Tax Season May Be Opportune Time to Market Tax Preparation Services
By Frank Byrt
- About 44 percent of working Americans will go to an accountant to prepare their taxes this year, including 49 percent who make between $30,000 and $50,000 annually.
- Among those who make $100,000 or more, 66 percent say they will get their return professionally prepared.
Ways to Build Your Practice
- Ask for referrals from everyone you serve. Referrals are a great source for new clients.
- Use no-cost or low-cost marketing options now available with e-mail and social media.
- Don't overpromise and fail to deliver. Fulfill any claims you make in your communication and marketing materials regarding pricing and deadlines.
- Provide basic services for free. This will attract customers who subsequently will sign up for fee-based services, such as state income tax preparation filing.
- Communicate with clients you've previously served throughout the year to maintain their loyalty at tax time.
- Find ways to educate potential clients about your education and your abilities to reduce their taxes. This will differentiate you from those who just enter data into a software program.
- Offer a range of personalized services. Small players can gain a competitive advantage by developing a relationship with clients in other business or personal financial areas.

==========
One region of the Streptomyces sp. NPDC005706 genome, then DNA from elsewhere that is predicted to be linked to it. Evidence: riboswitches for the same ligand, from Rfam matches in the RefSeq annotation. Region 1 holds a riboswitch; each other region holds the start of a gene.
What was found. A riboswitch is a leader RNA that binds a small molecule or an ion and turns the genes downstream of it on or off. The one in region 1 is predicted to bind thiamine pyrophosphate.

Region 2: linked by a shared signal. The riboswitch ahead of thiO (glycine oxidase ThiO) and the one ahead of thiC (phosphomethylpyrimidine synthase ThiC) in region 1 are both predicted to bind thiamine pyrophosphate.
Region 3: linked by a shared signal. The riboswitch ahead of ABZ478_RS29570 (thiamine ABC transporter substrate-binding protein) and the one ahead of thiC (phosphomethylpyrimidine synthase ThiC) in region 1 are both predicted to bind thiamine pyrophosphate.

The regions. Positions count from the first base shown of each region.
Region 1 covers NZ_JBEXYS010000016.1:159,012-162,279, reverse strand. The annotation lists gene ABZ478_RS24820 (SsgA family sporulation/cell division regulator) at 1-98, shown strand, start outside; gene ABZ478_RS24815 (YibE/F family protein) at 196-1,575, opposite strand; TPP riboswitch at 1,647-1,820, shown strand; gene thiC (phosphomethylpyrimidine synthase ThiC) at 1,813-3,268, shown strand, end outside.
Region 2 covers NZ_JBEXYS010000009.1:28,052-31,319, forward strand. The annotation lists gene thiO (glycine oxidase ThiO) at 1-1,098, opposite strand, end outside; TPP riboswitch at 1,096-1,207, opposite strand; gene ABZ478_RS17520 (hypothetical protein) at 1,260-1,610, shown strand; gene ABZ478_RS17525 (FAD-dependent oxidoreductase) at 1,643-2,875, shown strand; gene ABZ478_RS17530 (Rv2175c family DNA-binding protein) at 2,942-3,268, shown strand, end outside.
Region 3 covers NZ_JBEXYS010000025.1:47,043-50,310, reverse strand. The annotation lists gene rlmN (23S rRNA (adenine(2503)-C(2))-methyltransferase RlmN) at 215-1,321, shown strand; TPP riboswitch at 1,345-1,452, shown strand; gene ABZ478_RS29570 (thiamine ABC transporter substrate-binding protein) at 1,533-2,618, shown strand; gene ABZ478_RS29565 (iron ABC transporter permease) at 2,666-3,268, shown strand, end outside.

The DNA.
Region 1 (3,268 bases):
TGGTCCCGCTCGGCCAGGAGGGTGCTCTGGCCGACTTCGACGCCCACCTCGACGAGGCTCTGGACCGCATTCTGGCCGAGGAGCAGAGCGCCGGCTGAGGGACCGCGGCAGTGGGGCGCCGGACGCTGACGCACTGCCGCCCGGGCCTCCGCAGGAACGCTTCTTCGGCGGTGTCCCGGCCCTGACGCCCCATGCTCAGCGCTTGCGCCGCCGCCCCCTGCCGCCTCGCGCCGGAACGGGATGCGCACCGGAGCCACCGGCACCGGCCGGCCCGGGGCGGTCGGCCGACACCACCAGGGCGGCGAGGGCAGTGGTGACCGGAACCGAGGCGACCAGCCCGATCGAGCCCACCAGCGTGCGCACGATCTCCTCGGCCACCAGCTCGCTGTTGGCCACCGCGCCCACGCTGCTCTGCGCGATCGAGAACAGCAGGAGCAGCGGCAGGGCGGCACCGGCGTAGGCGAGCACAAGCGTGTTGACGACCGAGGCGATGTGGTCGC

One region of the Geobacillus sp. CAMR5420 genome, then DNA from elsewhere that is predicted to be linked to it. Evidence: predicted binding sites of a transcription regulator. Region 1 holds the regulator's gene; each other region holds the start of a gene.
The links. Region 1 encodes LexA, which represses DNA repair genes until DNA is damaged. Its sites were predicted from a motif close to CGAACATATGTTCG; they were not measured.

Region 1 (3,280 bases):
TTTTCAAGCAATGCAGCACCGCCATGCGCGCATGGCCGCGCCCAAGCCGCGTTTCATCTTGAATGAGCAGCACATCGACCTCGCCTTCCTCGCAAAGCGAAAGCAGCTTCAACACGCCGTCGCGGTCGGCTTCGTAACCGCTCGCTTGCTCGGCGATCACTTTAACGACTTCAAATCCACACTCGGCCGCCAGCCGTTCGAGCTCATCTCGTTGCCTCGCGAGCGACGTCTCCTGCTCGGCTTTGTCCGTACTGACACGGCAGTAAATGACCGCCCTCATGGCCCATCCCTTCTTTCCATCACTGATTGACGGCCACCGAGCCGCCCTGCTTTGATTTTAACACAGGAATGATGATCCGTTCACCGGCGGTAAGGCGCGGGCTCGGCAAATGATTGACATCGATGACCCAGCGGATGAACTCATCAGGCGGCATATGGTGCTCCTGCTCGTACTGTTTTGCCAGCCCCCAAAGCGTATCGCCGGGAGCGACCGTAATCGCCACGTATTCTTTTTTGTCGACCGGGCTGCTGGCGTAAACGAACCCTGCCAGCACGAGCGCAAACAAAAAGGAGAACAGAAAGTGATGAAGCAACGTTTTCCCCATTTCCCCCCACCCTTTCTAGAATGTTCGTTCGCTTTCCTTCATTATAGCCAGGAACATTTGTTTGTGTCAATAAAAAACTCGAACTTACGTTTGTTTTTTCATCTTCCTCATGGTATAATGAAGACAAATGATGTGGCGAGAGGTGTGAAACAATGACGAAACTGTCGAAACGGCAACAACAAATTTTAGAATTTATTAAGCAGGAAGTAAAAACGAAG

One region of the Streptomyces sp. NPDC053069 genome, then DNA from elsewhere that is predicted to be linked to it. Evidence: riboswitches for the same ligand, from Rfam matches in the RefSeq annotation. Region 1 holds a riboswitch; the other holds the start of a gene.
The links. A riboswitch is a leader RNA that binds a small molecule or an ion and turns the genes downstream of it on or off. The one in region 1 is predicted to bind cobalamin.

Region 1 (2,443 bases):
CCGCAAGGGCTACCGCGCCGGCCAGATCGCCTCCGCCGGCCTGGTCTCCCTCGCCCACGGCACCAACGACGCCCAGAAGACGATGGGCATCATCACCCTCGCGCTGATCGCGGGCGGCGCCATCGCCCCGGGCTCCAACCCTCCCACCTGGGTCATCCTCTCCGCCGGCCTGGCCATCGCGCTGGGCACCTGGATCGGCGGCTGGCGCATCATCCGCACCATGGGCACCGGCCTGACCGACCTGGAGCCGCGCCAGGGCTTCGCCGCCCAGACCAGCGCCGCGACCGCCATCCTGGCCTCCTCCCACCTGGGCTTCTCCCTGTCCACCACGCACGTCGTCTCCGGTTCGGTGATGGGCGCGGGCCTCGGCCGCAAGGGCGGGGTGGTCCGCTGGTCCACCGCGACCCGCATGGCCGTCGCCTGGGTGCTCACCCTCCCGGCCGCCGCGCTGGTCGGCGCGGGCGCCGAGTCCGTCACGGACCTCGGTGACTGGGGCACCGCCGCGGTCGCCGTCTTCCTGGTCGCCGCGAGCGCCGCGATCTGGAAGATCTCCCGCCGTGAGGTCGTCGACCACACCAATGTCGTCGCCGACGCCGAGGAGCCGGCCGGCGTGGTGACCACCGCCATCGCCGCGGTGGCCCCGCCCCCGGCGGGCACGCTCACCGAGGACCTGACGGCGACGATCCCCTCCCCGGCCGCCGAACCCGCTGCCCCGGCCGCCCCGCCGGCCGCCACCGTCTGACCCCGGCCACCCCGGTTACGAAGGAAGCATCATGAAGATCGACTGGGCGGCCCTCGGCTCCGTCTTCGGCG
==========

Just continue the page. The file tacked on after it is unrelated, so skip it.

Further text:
- Build an experienced workforce. Experienced tax preparers can perform a larger volume of work and generate higher revenue through speed and efficiency.
The tax preparation industry is in transition, and it's an especially challenging time for those firms that work for lower-income clients with simpler returns, according to Tax Preparation Services in the US, a study published in August 2012 by the research firm IBISWorld.
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Voice of the Editor
Which isn’t completely true. I mean, occasionally I drop by when I manage to sneak out of the nonstop frat party over at Going Concern, but I’m mostly a wallflower over there. I’m happy to say that I’ve been given express permission (or explicit orders, if you like) to wander over here to AccountingWEB more often.
Why is that, you might ask? My job is to replace the irreplaceable Gail Perry as Editor-in-Chief. What does that mean? I don’t really know! I think it’ll be fun getting a feel for things, throwing in my own thoughts here and there, and listening to the discussions you’re having about the accounting profession.